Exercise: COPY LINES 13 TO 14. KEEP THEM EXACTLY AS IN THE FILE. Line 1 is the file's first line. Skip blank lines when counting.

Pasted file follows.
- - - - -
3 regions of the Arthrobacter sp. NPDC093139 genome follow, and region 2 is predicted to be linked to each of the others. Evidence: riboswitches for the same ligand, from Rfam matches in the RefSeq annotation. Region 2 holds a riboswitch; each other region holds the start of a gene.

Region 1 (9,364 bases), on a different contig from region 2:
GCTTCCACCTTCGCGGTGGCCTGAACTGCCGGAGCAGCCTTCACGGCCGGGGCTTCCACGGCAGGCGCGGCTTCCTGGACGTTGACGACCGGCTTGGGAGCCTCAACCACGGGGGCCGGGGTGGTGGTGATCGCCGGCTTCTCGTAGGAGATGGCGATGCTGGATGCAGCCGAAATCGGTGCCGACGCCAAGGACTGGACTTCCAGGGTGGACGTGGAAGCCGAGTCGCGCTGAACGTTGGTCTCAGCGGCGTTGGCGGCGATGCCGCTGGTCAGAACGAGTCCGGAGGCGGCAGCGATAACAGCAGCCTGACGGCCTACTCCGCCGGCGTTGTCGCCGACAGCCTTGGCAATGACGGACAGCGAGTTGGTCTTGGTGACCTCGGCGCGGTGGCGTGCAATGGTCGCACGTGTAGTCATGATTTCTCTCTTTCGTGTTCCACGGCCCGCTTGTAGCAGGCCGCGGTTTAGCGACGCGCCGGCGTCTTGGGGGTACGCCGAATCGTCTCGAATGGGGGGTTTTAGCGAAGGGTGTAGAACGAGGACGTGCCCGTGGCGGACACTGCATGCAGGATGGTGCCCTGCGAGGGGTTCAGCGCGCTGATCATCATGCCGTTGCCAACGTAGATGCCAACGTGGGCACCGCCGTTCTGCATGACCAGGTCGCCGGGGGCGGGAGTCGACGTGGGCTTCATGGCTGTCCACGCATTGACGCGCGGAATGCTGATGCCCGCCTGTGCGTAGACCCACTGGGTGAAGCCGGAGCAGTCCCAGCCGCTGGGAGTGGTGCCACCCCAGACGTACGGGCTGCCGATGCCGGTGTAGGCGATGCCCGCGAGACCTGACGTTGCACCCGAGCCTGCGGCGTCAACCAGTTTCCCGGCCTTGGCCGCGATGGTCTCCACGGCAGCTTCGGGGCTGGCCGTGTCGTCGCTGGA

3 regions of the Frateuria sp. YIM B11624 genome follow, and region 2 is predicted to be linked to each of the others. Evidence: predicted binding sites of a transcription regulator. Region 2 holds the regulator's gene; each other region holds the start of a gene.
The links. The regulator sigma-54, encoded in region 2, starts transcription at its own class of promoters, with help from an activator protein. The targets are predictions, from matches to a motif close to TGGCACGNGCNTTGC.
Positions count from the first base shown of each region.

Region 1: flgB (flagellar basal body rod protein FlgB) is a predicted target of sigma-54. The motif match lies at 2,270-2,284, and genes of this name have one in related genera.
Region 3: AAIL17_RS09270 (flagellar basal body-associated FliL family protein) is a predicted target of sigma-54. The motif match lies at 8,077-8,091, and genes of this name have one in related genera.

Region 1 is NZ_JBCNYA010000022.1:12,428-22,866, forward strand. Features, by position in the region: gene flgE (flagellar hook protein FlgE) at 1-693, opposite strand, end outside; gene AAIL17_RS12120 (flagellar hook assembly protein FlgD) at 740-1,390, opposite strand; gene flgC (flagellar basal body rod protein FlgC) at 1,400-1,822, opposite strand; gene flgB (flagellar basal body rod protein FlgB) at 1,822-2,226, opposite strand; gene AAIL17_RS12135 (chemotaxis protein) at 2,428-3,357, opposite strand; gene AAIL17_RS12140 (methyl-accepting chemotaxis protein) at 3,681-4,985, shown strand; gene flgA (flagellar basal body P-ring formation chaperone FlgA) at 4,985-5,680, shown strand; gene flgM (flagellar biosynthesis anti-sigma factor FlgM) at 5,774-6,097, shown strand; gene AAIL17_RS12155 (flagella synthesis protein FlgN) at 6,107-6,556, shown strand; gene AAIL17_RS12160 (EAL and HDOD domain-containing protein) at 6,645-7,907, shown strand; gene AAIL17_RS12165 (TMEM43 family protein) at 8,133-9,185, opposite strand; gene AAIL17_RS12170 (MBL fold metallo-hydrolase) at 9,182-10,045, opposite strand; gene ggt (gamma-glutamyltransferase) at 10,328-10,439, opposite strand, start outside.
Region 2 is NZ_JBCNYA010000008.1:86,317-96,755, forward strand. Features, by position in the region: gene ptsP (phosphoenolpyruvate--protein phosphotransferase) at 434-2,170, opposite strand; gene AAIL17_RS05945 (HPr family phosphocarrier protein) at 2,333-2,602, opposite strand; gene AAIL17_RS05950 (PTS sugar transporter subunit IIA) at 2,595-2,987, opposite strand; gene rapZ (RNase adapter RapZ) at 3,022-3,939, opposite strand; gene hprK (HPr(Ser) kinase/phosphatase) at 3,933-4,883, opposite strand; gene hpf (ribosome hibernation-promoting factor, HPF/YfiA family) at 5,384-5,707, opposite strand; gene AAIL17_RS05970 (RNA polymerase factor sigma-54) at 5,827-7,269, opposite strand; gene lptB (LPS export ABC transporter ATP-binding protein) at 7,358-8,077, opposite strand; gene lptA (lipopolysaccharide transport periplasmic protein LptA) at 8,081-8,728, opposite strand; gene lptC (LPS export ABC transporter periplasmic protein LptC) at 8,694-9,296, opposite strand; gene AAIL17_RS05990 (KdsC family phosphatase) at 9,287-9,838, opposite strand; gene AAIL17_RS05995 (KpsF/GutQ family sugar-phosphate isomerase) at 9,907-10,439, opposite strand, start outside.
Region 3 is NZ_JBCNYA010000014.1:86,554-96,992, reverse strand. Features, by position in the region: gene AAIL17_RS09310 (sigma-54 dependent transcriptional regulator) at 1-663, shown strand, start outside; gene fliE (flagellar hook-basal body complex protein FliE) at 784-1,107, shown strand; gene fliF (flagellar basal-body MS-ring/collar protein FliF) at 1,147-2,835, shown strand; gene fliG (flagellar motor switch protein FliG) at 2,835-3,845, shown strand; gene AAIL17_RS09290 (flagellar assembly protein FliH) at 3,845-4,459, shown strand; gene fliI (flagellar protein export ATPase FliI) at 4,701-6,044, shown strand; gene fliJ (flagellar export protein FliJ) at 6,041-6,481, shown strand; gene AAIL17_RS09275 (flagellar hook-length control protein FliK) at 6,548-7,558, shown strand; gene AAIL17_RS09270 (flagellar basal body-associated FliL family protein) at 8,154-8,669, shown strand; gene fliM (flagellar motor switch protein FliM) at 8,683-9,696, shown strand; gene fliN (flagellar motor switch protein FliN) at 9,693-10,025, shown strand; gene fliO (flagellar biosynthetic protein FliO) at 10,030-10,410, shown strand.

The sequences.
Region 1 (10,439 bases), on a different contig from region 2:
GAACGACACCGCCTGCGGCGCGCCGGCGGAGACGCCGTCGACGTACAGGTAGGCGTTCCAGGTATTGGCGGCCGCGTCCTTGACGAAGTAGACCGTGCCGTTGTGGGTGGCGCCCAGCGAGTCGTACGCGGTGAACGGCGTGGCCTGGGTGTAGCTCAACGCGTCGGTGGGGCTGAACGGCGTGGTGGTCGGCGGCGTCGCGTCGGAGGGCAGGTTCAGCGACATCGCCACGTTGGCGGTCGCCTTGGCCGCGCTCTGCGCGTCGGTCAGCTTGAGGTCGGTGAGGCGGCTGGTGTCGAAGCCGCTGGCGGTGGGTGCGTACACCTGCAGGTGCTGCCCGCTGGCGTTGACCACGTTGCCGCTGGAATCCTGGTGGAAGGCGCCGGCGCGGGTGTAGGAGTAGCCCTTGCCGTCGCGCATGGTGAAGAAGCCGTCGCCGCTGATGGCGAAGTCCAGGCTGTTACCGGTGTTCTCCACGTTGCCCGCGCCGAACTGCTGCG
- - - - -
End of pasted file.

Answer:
Region 1 (10,439 bases), on a different contig from region 2:
GAACGACACCGCCTGCGGCGCGCCGGCGGAGACGCCGTCGACGTACAGGTAGGCGTTCCAGGTATTGGCGGCCGCGTCCTTGACGAAGTAGACCGTGCCGTTGTGGGTGGCGCCCAGCGAGTCGTACGCGGTGAACGGCGTGGCCTGGGTGTAGCTCAACGCGTCGGTGGGGCTGAACGGCGTGGTGGTCGGCGGCGTCGCGTCGGAGGGCAGGTTCAGCGACATCGCCACGTTGGCGGTCGCCTTGGCCGCGCTCTGCGCGTCGGTCAGCTTGAGGTCGGTGAGGCGGCTGGTGTCGAAGCCGCTGGCGGTGGGTGCGTACACCTGCAGGTGCTGCCCGCTGGCGTTGACCACGTTGCCGCTGGAATCCTGGTGGAAGGCGCCGGCGCGGGTGTAGGAGTAGCCCTTGCCGTCGCGCATGGTGAAGAAGCCGTCGCCGCTGATGGCGAAGTCCAGGCTGTTACCGGTGTTCTCCACGTTGCCCGCGCCGAACTGCTGCG